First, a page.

Posted March 22, 2022
Written by: Melanated Montessori Image by: 100 Toys
Play Schema: Connecting A play schema is a type of repetitive play a child uses to construct a model in their mind of how the world works. It is a method children use to identify patterns and organize the many things they take in and learn each day.
These are universal patterns, but different kids will engage in schema in different ways. For example, some kids dabble in schema, engaging in several at any given time. Others move from one schema to another over time. Others still stay working on a single schema for years.
Once you notice these patterns, your child's seemingly random and (occasionally frustratingly) repetitive actions suddenly appear elegant and purposeful. Best of all, once you realize that they are really exploring a certain schema or two, you can pick activities for them that give them the opportunity to practice them, increasing their engagement and extending their learning.
There are nine most common play schemas: Connecting, Enclosure, Enveloping, Orientation, Positioning, Rotation, Trajectory, Transforming, and Transporting.
Connecting: When exploring this schema, a child might spend a great deal of time connecting things to one another. You may notice that they love to join train tracks together or link LEGOs in towers or long “fences”. They also love to use tape, glue, string, and other things that connect objects.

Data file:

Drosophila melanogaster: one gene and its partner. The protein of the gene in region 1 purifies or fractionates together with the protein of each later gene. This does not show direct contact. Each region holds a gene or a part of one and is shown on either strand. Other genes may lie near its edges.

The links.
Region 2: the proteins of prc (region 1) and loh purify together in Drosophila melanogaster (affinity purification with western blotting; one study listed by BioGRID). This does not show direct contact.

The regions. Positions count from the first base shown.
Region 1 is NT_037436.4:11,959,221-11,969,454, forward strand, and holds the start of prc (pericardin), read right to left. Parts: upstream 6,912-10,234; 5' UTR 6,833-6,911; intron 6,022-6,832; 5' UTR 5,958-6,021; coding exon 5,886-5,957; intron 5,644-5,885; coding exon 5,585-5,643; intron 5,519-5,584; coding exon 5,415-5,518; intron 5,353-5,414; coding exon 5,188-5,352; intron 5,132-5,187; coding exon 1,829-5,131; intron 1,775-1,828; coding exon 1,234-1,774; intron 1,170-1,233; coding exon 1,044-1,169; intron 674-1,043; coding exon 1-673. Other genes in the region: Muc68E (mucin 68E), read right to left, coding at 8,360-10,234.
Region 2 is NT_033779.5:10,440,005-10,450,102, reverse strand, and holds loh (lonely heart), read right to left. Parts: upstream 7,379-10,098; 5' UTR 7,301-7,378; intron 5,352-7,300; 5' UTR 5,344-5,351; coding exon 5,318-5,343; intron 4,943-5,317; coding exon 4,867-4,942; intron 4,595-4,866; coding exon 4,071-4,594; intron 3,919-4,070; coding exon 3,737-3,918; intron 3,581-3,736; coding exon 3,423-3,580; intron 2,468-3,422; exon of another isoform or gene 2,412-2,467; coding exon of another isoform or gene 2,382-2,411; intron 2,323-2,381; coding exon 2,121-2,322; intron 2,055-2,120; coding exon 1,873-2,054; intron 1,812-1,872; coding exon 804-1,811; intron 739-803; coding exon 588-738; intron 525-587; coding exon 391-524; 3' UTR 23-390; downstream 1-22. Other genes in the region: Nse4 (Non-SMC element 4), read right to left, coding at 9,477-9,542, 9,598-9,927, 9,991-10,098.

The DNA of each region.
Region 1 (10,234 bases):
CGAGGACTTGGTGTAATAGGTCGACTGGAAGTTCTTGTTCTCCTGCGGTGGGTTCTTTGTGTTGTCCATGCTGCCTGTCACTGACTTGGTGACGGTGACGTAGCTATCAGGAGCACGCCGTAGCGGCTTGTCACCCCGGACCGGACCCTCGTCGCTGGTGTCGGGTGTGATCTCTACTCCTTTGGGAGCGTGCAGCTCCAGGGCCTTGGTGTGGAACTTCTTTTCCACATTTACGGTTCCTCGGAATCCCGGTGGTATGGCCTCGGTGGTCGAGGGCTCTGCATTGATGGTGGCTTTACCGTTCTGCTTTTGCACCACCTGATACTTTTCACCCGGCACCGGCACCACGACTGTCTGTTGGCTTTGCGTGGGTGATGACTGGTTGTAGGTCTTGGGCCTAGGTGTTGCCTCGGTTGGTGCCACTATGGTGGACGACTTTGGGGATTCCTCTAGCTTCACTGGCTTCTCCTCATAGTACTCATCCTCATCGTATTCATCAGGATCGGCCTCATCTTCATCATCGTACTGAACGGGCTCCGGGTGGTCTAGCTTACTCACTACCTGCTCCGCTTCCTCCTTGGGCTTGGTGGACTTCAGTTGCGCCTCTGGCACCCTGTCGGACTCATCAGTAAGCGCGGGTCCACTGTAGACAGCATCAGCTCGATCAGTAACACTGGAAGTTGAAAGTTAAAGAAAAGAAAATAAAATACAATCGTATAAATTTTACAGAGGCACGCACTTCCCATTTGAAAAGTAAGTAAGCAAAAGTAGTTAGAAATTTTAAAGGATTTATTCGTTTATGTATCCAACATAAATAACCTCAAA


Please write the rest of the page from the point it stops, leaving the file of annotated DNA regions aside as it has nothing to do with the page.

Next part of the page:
Joining train tracks, building towers with Lego or wooden blocks, sticking things together with tape - these are all signs of the connecting schema. Perhaps your child likes to join arms with you or other people, to be physically connected somehow. Connecting also includes disconnecting, which is why a child might build a tower of blocks, only to knock it down afterward - or knock down someone else’s.
In exploring the idea of connecting your child is beginning to understand how certain things come together and others fall apart, ideas of strength, magnetic force, stickiness, and slippiness are all understood through connecting.
Understanding that this is a normal urge and allowing it to happen in a safe environment will give your child many happy hours of play.
Below are some toys to help support your child’s exploration.